A:True. In some instances atrial fibrillation is easily diagnosed because doctors can hear the rapid and irregular heartbeats using a stethoscope. Also, abnormal heartbeats also can be felt by taking a patient's pulse. Atrial fibrillation may also be diagnosed through tests including: EKG (electrocardiogram): a brief recording of the heart's electrical discharges; Holter monitor: a continuous recording of the heart's rhythm for 24 hours; patient-activated event recorder; echocardiography: ultrasound-produced images of the heart's chambers, valves, and linin; transesophageal echocardiography (TEE): sound wave-produced heart images ; chest X-ray and/or exercise treadmill testing
Q:What are symptoms of atrial fibrillation?
A:Fatigue, dizziness, weakness, chest pain, shortness of breath and sometimes, no symptoms at all. Symptoms of atrial fibrillation can include a feeling like the heart is racing or fluttering in the chest (palpitations); fatigue or weakness; dizziness; chest pain or pressure, and shortness of breath.
Q:Which group of people has the highest risk of developing atrial fibrillation?
A:People over the age of 60. As the risk of atrial fibrillation increases with age, about 1% of people over 60 years of age have atrial fibrillation. The risk of atrial fibrillation increases with age because the risk for heart disease and other conditions that can cause atrial fibrillation also increase with age.
Q:At rest, a normal heart beats what to times per minute?
A:60 to 100. A normal heart beats in a constant rhythm of about 60 to 100 times per minute at rest. With atrial fibrillation, the firing of impulses that control the normal heartbeat misfire, causing the heart to beat at a rate of 300 to 600 beats per minute. Atrial fibrillation can also decrease the heart's pumping ability by as much as 20%-25%. Atrial fibrillation combined with a fast heart rate over a period of days to months can result in heart failure.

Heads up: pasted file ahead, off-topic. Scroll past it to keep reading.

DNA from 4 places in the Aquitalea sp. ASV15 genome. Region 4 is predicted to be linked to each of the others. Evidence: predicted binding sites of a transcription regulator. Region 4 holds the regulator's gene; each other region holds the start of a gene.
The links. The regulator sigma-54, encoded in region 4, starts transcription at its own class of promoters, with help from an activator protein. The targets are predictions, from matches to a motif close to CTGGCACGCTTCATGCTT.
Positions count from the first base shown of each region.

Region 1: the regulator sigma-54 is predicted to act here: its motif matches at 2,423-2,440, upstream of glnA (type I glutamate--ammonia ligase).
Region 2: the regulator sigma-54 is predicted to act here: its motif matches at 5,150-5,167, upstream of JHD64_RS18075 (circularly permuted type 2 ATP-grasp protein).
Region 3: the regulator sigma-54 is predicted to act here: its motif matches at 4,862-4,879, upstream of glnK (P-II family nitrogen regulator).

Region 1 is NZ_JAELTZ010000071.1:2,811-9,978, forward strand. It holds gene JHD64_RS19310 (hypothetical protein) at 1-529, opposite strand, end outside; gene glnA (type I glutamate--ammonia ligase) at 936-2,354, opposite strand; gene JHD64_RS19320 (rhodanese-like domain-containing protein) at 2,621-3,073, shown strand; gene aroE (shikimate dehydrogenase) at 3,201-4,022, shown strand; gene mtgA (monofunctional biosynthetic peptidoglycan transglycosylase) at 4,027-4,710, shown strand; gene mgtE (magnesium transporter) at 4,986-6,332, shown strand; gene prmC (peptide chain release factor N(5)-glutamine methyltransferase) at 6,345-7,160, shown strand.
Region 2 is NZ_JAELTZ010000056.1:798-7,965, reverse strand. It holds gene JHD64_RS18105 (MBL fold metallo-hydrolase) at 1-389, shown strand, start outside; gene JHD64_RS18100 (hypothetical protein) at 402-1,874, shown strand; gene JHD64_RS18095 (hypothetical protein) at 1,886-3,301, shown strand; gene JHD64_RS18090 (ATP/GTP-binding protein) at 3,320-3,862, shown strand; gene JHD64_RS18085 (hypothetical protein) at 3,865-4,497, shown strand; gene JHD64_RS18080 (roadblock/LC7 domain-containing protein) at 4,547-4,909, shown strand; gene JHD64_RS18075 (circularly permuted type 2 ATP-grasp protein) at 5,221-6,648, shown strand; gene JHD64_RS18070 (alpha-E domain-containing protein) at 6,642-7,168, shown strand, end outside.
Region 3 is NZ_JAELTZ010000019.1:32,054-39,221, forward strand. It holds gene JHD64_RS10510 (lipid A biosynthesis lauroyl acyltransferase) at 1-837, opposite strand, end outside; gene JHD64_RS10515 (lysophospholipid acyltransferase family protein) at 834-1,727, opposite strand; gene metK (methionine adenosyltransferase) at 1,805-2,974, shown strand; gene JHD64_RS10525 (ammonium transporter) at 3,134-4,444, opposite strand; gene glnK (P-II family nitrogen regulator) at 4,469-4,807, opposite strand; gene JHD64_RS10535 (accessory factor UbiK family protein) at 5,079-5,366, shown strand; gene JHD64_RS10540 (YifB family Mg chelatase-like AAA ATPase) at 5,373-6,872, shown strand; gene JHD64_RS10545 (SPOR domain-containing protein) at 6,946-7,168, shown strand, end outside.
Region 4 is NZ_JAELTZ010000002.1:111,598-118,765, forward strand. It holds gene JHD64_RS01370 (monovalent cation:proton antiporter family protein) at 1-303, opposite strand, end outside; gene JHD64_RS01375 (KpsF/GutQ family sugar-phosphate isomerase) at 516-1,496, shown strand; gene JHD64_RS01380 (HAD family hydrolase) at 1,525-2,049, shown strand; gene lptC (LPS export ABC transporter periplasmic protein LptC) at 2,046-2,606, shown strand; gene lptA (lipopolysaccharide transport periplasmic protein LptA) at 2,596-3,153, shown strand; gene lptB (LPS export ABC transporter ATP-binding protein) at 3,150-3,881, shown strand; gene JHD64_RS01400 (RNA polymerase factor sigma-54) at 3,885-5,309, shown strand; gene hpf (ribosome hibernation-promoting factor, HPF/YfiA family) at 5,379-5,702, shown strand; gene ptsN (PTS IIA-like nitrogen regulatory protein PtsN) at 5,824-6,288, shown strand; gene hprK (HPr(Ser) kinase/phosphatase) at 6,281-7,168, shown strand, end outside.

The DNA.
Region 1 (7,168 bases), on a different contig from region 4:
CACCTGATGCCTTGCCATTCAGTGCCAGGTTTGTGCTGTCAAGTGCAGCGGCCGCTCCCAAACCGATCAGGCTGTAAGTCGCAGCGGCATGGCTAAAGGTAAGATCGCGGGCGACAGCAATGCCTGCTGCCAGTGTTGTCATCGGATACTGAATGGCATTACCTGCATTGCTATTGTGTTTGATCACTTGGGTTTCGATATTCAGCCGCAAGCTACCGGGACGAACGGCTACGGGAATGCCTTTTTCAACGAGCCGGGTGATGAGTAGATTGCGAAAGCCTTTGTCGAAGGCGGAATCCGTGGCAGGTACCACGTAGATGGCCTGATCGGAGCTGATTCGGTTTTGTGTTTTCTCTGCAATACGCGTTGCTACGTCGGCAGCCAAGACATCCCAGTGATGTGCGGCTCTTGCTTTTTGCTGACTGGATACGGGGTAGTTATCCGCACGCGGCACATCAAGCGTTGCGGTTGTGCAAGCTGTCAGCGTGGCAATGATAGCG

Q:Medically speaking, which best describes heart failure?
A:The heart cannot keep up with bodily demands on it. By medical definition, the term heart failure refers to the inability of the heart to keep up with the demands on it and, specifically, failure of the heart to pump blood with normal efficiency. When this occurs, the heart is unable to provide adequate blood flow to other organs such as the brain, liver, and kidneys. Along with stroke, heart failure is the most common complication of atrial fibrillation.
Q:Are there any treatments for atrial fibrillation?
A:Yes. General treatment options for people with atrial fibrillation include medicines, medical procedures, and lifestyle changes. To prevent the possibility of clotting and stroke, doctors often prescribe the drug warfarin to thin the blood in AF patients determined to have a high risk of stroke. Individuals on warfarin therapy must be monitored with periodic blood tests to make sure their blood is thin enough to prevent clots, but not so thin as to promote bleeding. Some AF patients have a lower risk of stroke and are treated with aspirin, which reduces clotting but is not as strong as warfarin. Other treatments for AF include medications such as beta blockers or calcium channel blockers to slow the heartbeat, and anti-arrhythmic drugs or electrical cardioversion (which delivers an electrical shock to the heart) to normalize the heartbeat.